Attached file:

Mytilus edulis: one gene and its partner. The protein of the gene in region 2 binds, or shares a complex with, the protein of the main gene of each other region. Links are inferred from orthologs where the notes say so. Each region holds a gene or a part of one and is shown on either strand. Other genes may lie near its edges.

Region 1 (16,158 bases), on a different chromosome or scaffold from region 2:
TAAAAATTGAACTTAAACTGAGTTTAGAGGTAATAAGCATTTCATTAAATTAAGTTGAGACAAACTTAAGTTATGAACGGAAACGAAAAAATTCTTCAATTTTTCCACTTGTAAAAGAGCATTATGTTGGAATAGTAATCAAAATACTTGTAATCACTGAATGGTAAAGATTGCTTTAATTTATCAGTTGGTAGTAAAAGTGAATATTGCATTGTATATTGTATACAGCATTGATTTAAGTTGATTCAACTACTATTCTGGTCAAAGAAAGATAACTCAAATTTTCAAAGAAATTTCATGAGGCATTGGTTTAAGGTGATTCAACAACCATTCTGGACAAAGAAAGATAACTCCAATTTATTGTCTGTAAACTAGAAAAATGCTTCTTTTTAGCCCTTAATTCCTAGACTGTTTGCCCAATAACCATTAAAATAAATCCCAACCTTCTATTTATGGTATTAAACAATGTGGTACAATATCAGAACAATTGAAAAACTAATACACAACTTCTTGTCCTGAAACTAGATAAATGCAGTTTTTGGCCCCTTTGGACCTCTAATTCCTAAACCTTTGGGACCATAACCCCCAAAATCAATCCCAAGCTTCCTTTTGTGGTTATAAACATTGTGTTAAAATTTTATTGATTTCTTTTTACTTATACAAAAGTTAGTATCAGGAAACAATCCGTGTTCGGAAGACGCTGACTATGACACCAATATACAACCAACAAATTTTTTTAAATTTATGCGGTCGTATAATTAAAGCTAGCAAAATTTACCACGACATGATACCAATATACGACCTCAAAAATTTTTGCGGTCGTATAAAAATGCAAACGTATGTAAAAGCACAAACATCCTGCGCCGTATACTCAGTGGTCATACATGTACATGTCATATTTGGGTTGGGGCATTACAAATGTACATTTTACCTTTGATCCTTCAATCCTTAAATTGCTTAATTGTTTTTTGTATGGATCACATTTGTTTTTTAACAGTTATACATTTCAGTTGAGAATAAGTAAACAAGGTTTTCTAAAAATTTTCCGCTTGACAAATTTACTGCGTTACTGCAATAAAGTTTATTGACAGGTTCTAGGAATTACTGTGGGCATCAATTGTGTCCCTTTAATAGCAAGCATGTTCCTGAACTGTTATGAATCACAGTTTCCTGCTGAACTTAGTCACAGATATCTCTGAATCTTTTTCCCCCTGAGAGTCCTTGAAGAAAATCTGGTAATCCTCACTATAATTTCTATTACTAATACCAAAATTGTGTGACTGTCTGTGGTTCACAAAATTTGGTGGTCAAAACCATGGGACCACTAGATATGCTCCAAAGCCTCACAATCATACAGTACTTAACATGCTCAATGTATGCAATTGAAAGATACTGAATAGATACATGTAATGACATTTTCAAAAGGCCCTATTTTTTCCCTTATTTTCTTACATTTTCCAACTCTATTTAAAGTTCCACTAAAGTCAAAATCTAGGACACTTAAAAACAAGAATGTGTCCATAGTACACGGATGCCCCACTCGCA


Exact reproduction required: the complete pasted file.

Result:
Mytilus edulis: one gene and its partner. The protein of the gene in region 2 binds, or shares a complex with, the protein of the main gene of each other region. Links are inferred from orthologs where the notes say so. Each region holds a gene or a part of one and is shown on either strand. Other genes may lie near its edges.

Region 1 (16,158 bases), on a different chromosome or scaffold from region 2:
TAAAAATTGAACTTAAACTGAGTTTAGAGGTAATAAGCATTTCATTAAATTAAGTTGAGACAAACTTAAGTTATGAACGGAAACGAAAAAATTCTTCAATTTTTCCACTTGTAAAAGAGCATTATGTTGGAATAGTAATCAAAATACTTGTAATCACTGAATGGTAAAGATTGCTTTAATTTATCAGTTGGTAGTAAAAGTGAATATTGCATTGTATATTGTATACAGCATTGATTTAAGTTGATTCAACTACTATTCTGGTCAAAGAAAGATAACTCAAATTTTCAAAGAAATTTCATGAGGCATTGGTTTAAGGTGATTCAACAACCATTCTGGACAAAGAAAGATAACTCCAATTTATTGTCTGTAAACTAGAAAAATGCTTCTTTTTAGCCCTTAATTCCTAGACTGTTTGCCCAATAACCATTAAAATAAATCCCAACCTTCTATTTATGGTATTAAACAATGTGGTACAATATCAGAACAATTGAAAAACTAATACACAACTTCTTGTCCTGAAACTAGATAAATGCAGTTTTTGGCCCCTTTGGACCTCTAATTCCTAAACCTTTGGGACCATAACCCCCAAAATCAATCCCAAGCTTCCTTTTGTGGTTATAAACATTGTGTTAAAATTTTATTGATTTCTTTTTACTTATACAAAAGTTAGTATCAGGAAACAATCCGTGTTCGGAAGACGCTGACTATGACACCAATATACAACCAACAAATTTTTTTAAATTTATGCGGTCGTATAATTAAAGCTAGCAAAATTTACCACGACATGATACCAATATACGACCTCAAAAATTTTTGCGGTCGTATAAAAATGCAAACGTATGTAAAAGCACAAACATCCTGCGCCGTATACTCAGTGGTCATACATGTACATGTCATATTTGGGTTGGGGCATTACAAATGTACATTTTACCTTTGATCCTTCAATCCTTAAATTGCTTAATTGTTTTTTGTATGGATCACATTTGTTTTTTAACAGTTATACATTTCAGTTGAGAATAAGTAAACAAGGTTTTCTAAAAATTTTCCGCTTGACAAATTTACTGCGTTACTGCAATAAAGTTTATTGACAGGTTCTAGGAATTACTGTGGGCATCAATTGTGTCCCTTTAATAGCAAGCATGTTCCTGAACTGTTATGAATCACAGTTTCCTGCTGAACTTAGTCACAGATATCTCTGAATCTTTTTCCCCCTGAGAGTCCTTGAAGAAAATCTGGTAATCCTCACTATAATTTCTATTACTAATACCAAAATTGTGTGACTGTCTGTGGTTCACAAAATTTGGTGGTCAAAACCATGGGACCACTAGATATGCTCCAAAGCCTCACAATCATACAGTACTTAACATGCTCAATGTATGCAATTGAAAGATACTGAATAGATACATGTAATGACATTTTCAAAAGGCCCTATTTTTTCCCTTATTTTCTTACATTTTCCAACTCTATTTAAAGTTCCACTAAAGTCAAAATCTAGGACACTTAAAAACAAGAATGTGTCCATAGTACACGGATGCCCCACTCGCA